JOSEPH P. ZANI vs. GLADYS E. ZANI
325 Mass. 134
November 8, 1949 – December 23, 1949
Present: QUA, C.J., LUMMUS, RONAN, & WILKINS, JJ.
No error appeared in a decree revoking a decree of divorce where it appeared that the libel was filed in this Commonwealth; that service was made by mail upon the wife libellee in Oklahoma; that thereupon she engaged counsel in Oklahoma to represent her; that such counsel was derelict in his duty toward her by reason of which she was deprived of her right to defend and was defaulted; that she learned of a decree nisi about eight months after it was entered and about a month later filed the petition for revocation; and that she had a meritorious defence to the libel.
LIBEL for divorce, filed in the Probate Court for the county of Suffolk on September 11, 1947.
Upon default of the libellee, a decree nisi was entered on January 16, 1948.
On September 29, 1948, the libellee filed a petition for revocation. The petition was heard by Dillon, J., who entered a decree revoking the decree “entered on January 16, 1948, and the decree absolute” and ordering that the “libel stand for hearing.” The libellant appealed.
G. E. Brophy, for Joseph P. Zani.
H. M. Lack, for Gladys E. Zani.
LUMMUS, J. On September 11, 1947, Joseph P. Zani filed in the Probate Court for the county of Suffolk a libel for divorce against his wife Gladys E. Zani, then living in Oklahoma. He alleged that they were married in Oklahoma on June 5, 1943, and never lived together as husband and wife in this Commonwealth, but last lived together in Texas, and that he has lived in this Commonwealth for the last five years. The cause for divorce alleged was desertion in Texas on November 12, 1943. A decree nisi for divorce was entered on January 16, 1948. It appeared that notice by registered mail was served on the wife in Oklahoma on September 26, 1947.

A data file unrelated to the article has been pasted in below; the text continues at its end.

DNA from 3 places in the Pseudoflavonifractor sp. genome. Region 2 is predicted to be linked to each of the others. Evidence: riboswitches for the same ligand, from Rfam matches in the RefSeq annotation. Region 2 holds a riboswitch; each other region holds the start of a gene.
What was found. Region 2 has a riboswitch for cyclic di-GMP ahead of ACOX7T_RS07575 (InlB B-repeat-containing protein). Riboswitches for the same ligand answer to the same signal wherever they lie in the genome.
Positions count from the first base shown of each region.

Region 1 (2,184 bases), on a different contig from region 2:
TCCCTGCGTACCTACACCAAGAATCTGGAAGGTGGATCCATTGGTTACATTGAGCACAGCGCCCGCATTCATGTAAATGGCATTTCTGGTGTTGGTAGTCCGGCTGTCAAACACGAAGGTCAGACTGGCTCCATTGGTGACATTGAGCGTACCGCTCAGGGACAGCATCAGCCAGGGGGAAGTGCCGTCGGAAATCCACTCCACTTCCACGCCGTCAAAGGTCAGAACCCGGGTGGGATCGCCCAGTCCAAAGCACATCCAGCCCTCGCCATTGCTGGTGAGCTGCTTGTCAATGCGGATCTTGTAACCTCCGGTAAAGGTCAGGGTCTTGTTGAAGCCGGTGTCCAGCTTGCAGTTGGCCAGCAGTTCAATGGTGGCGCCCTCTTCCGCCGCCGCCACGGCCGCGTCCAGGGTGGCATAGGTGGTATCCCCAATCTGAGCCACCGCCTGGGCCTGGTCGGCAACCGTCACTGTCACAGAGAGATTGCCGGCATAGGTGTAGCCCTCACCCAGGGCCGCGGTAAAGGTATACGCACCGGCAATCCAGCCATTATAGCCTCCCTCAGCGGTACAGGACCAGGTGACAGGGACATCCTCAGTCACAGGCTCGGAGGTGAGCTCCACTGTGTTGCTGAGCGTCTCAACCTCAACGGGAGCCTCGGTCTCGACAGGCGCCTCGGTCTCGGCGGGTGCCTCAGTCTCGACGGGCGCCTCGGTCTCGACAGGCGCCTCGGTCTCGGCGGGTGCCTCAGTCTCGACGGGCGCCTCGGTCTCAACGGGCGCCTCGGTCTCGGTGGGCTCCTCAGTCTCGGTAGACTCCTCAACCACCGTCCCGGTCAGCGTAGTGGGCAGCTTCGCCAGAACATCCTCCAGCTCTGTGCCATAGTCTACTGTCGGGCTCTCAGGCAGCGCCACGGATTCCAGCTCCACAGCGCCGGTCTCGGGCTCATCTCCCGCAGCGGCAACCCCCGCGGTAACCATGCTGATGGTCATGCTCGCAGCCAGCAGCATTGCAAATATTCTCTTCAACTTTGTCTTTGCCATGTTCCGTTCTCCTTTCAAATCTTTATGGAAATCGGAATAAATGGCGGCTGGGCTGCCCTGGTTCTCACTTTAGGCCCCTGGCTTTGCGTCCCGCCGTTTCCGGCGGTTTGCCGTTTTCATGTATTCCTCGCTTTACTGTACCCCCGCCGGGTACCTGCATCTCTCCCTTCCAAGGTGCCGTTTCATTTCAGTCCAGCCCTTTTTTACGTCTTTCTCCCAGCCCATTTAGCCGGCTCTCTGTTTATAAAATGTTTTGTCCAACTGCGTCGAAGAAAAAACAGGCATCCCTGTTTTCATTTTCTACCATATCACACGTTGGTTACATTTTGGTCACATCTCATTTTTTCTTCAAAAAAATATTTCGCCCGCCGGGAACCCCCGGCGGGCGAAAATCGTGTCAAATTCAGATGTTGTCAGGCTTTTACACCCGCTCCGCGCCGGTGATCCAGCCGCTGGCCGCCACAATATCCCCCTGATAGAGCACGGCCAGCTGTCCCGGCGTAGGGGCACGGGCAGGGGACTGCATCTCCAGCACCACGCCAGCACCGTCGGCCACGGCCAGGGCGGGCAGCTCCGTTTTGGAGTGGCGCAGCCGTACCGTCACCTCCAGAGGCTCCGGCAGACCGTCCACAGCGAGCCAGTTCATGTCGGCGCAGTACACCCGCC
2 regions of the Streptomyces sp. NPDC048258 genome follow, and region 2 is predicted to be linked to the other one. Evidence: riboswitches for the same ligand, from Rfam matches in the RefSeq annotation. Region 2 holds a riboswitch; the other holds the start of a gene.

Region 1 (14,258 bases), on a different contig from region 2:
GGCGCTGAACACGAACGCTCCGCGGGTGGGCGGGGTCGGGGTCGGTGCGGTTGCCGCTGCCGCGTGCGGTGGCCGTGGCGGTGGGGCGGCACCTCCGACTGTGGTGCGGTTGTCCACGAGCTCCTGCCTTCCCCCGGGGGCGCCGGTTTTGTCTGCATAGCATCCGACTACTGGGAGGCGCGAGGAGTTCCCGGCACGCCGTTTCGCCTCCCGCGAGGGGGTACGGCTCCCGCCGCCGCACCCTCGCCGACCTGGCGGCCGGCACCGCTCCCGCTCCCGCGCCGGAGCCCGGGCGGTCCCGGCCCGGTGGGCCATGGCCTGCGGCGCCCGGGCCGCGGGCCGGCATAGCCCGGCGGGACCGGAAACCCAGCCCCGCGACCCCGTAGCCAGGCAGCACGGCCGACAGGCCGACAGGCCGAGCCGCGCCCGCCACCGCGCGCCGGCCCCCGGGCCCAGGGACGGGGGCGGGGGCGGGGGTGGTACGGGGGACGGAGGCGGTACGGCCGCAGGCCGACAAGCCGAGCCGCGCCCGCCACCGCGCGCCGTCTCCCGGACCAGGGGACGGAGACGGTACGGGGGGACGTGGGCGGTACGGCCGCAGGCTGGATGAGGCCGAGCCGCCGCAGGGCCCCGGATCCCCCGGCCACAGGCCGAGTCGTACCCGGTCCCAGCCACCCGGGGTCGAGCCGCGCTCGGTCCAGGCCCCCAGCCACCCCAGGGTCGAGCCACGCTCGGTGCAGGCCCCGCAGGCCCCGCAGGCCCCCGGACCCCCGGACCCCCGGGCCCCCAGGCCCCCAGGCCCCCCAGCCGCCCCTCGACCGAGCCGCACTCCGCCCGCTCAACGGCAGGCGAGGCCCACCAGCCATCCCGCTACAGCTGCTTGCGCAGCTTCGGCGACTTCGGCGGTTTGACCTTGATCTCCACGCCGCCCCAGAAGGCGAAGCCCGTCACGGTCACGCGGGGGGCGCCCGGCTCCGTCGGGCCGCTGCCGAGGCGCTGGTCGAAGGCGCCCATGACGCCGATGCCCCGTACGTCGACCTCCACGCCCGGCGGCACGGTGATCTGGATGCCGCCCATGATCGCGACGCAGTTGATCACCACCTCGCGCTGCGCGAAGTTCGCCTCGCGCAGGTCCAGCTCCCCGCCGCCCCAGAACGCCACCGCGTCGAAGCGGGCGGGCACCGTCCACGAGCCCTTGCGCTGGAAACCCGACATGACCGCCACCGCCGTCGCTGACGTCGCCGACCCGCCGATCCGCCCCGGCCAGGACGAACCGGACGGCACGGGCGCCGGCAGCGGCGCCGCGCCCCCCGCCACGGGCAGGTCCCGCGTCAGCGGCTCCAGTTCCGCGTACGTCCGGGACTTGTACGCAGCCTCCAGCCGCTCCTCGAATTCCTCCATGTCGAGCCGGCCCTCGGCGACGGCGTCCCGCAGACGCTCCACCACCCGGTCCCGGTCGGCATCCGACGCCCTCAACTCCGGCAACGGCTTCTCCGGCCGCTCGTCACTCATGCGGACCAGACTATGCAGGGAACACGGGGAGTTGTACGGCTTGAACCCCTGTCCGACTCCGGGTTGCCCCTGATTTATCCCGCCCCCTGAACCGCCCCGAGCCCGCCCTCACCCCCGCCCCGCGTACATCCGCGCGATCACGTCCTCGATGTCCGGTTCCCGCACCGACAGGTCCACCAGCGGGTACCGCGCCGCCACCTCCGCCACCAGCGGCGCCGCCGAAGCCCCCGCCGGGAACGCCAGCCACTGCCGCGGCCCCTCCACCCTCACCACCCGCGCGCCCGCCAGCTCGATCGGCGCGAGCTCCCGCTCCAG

On September 29, 1948, Gladys E. Zani petitioned to have the decree of divorce revoked, on the ground that she retained an attorney in Oklahoma to contest the divorce libel, that the attorney failed to do so, and she was defaulted, a fact which she did not learn until August, 1948; and on the further ground that the Probate Court had no jurisdiction to grant a divorce. She alleged that she had a good defence to the libel. It appeared that the attorney in Oklahoma retained an attorney in Boston, who appeared, but who was unable to make a defence because the attorney in Oklahoma, though requested, neglected to answer letters or to furnish any evidence for the defence.
The Probate Court revoked the decree of divorce on January 5, 1949, and Joseph P. Zani appealed. The evidence is reported, and there is a report of material facts.
The judge found as follows: “I further find that the libellee upon receipt of notice of the pendency of the divorce libel in Massachusetts did all that she reasonably could be expected to do to protect her interest. Counsel engaged by her in Oklahoma was derelict in his duty toward his client, by reason of which she was deprived of her right to defend the libel in Massachusetts.”
In Sullivan v. Sullivan, 266 Mass. 228 , it was held that a decree that a petitioner was living apart from his wife for justifiable cause would be revoked, where the wife engaged counsel to defend her and the counsel negligently failed to enter an appearance for her, whereby she lost the right to defend. That decision, with other cases supporting it that need not be cited, governs the present case.
In Lovell v. Lovell, 276 Mass. 10 , 11, the principle of Sullivan v. Sullivan is coupled with the limitation that the decree will not be revoked “unless it appears in some way that the defence is meritorious or substantial.” This principle is well established. Russell v. Foley, 278 Mass. 145 , 148. St. Nicholas Russian Benefit Society, Inc. v. Yaselko, 279 Mass. 81 , 85. Maki v. New York, New Haven & Hartford Railroad, 293 Mass. 223 , 224. Lye v. Lye, 322 Mass. 155 , 157-158. In the present case there was testimony from the wife, which could have been believed by the judge, that she furnished no cause for a decree of divorce. [Note 1]
We think there was no error in the revocation of the divorce decree. We need not consider the contention of the wife that the court had no jurisdiction to grant a divorce.
[Note 1] The judge found that “the defence proposed by the libellee has merit.” — REPORTER.